Norway’s Central Bank Raises Key Rate For First Time Since Pandemic

Norway has become the first G10 currency issuing country to raise its rate since the start of the coronavirus pandemic. The country’s central bank raised it from zero to 0.25%, according to the watchdog’s website.

The overnight lending rate in Norway is set at 1.25% from September 24, while the reserve rate is 0.75%.

The Norwegian central bank chairman Oystein Olsen believes that the economy has returned to normal and therefore it is appropriate to « normalise the key rate ».

The next increase is expected in December.

Recall that the G10 group consists of the currencies with the highest trade volumes and liquidity. The G10 currencies include the US dollar, Canada, Australia and New Zealand, the euro, the pound sterling, the Swiss franc, the Norwegian and Swedish krona and the Japanese yen.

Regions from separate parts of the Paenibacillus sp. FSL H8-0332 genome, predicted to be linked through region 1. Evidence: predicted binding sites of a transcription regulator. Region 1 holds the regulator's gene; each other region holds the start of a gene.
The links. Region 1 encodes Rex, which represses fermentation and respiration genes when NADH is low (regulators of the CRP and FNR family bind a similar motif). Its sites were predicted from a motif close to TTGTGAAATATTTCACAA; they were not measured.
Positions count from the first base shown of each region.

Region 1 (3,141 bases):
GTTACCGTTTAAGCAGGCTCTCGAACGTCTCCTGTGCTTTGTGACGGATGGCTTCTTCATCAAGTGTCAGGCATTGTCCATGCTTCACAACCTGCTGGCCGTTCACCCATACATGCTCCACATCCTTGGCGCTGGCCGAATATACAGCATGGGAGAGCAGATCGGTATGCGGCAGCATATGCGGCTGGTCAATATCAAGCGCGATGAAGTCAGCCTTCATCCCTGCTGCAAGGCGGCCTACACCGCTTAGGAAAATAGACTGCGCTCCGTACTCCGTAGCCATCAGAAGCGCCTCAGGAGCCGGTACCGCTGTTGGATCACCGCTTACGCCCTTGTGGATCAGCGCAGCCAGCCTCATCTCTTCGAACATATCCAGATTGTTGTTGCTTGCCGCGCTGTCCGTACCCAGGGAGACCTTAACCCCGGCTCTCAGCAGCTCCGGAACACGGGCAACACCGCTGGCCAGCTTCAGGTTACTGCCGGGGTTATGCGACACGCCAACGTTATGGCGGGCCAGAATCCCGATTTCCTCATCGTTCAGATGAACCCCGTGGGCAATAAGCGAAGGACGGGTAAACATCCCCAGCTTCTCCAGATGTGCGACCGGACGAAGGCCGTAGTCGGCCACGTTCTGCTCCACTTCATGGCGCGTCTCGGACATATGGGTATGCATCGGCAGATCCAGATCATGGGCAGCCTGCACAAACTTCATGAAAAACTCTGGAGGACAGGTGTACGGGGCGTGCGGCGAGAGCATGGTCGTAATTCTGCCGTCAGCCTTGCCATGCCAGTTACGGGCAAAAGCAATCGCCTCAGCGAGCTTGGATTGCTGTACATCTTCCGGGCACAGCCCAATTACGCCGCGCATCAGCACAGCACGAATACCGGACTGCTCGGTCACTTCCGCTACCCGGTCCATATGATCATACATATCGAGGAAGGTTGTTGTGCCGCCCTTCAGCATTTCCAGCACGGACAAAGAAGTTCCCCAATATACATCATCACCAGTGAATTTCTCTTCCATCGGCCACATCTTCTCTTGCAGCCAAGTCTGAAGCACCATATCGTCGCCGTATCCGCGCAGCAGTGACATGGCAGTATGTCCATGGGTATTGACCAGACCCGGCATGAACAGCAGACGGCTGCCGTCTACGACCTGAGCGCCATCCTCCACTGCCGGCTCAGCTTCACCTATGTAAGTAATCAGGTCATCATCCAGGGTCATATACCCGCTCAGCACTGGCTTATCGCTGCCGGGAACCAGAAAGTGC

Similar decisions were taken by regulators in Brazil, Mexico, South Korea, the Czech Republic and Iceland.

In September, the European Central Bank and the US Federal Reserve kept rates around zero. At the same time, the US regulator noted that the decision to roll back the anti-crisis asset buyback programme may become « justified in the near future ».


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